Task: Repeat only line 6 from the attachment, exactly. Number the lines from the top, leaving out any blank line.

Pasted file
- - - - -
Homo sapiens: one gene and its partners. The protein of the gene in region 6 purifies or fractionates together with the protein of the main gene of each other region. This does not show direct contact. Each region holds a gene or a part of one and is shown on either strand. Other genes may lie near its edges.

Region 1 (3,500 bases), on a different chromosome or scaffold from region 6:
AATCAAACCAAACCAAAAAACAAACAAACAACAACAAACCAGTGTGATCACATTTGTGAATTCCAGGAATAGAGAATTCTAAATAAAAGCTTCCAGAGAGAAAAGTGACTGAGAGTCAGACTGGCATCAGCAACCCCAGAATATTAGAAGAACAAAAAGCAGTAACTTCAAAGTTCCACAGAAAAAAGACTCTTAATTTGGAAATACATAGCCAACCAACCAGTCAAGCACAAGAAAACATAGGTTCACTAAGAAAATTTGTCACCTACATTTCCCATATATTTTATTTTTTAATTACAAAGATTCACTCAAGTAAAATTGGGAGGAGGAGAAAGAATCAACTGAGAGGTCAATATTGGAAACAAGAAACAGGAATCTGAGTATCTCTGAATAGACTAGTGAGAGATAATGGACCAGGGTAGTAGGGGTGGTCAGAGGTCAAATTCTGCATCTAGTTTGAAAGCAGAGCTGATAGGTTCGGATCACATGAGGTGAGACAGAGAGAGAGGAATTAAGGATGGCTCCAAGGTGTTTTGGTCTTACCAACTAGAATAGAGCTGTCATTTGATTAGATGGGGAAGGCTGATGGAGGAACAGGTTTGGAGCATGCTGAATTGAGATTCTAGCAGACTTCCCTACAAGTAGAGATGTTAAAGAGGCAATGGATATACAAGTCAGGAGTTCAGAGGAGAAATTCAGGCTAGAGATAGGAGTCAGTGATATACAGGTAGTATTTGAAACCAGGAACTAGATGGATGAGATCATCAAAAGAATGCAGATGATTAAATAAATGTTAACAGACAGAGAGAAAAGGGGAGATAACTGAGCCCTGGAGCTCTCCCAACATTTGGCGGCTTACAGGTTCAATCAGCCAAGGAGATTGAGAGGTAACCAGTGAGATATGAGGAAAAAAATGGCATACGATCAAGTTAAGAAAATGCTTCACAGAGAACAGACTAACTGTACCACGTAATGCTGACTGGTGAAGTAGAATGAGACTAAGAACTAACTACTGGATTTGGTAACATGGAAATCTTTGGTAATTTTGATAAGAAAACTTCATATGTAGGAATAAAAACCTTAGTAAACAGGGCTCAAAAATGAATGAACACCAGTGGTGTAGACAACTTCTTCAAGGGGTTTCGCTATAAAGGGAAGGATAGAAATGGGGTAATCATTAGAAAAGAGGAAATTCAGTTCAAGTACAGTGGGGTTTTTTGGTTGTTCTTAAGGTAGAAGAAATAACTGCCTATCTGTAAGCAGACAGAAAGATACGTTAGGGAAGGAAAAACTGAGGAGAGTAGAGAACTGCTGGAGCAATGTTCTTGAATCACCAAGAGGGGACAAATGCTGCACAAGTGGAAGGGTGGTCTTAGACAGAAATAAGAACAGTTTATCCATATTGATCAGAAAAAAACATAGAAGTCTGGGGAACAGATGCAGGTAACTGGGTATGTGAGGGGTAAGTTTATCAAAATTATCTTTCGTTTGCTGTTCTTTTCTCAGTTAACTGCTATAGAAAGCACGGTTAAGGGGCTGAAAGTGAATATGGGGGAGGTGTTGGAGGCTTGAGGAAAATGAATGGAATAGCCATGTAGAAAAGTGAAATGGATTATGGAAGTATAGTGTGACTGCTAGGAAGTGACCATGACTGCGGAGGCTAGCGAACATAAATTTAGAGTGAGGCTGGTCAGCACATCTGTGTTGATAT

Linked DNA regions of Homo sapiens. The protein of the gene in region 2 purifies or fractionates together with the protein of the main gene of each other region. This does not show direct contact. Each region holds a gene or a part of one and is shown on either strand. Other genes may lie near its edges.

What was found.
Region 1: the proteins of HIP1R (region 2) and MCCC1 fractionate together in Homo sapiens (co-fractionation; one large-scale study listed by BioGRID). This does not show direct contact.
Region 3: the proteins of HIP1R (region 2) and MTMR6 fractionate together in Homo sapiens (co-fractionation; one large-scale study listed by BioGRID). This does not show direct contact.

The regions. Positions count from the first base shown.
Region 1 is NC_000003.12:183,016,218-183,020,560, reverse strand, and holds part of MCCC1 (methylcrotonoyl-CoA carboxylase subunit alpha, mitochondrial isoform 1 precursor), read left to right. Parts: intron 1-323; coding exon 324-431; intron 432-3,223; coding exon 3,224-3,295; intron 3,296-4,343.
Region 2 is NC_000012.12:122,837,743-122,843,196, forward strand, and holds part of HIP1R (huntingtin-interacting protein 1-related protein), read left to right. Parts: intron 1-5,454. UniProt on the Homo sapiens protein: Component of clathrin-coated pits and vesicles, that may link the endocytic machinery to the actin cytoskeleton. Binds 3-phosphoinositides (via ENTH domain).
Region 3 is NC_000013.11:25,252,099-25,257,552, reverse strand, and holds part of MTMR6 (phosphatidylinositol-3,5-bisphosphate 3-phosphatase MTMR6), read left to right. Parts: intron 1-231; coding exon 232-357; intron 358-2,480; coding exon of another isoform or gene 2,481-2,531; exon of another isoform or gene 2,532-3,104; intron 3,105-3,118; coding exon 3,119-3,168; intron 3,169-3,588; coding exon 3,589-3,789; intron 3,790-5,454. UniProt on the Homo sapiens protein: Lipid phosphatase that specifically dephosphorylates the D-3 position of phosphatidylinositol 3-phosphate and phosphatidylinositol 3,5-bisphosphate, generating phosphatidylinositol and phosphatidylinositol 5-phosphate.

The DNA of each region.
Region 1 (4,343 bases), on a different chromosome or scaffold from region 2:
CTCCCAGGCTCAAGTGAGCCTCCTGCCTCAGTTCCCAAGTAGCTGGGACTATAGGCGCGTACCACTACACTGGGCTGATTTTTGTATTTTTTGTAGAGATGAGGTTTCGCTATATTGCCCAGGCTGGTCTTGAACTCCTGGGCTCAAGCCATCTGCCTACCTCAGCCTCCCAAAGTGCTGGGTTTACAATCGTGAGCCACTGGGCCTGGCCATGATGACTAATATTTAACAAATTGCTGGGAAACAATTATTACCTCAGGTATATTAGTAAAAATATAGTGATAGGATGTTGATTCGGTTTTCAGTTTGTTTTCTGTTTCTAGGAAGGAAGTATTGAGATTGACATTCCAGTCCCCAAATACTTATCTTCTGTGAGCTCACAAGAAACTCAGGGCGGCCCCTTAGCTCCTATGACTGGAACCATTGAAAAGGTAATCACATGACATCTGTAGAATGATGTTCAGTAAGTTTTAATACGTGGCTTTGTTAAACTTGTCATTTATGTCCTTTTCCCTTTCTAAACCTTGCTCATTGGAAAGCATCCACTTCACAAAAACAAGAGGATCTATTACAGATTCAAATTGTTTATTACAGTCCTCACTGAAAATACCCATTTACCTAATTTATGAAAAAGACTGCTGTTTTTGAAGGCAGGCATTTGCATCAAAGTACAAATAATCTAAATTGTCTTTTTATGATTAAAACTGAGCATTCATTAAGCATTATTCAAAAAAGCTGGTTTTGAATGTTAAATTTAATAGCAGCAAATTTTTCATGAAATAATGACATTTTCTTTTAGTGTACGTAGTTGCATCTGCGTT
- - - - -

Region 1: the proteins of HIP1R (region 2) and MCCC1 fractionate together in Homo sapiens (co-fractionation; one large-scale study listed by BioGRID). This does not show direct contact.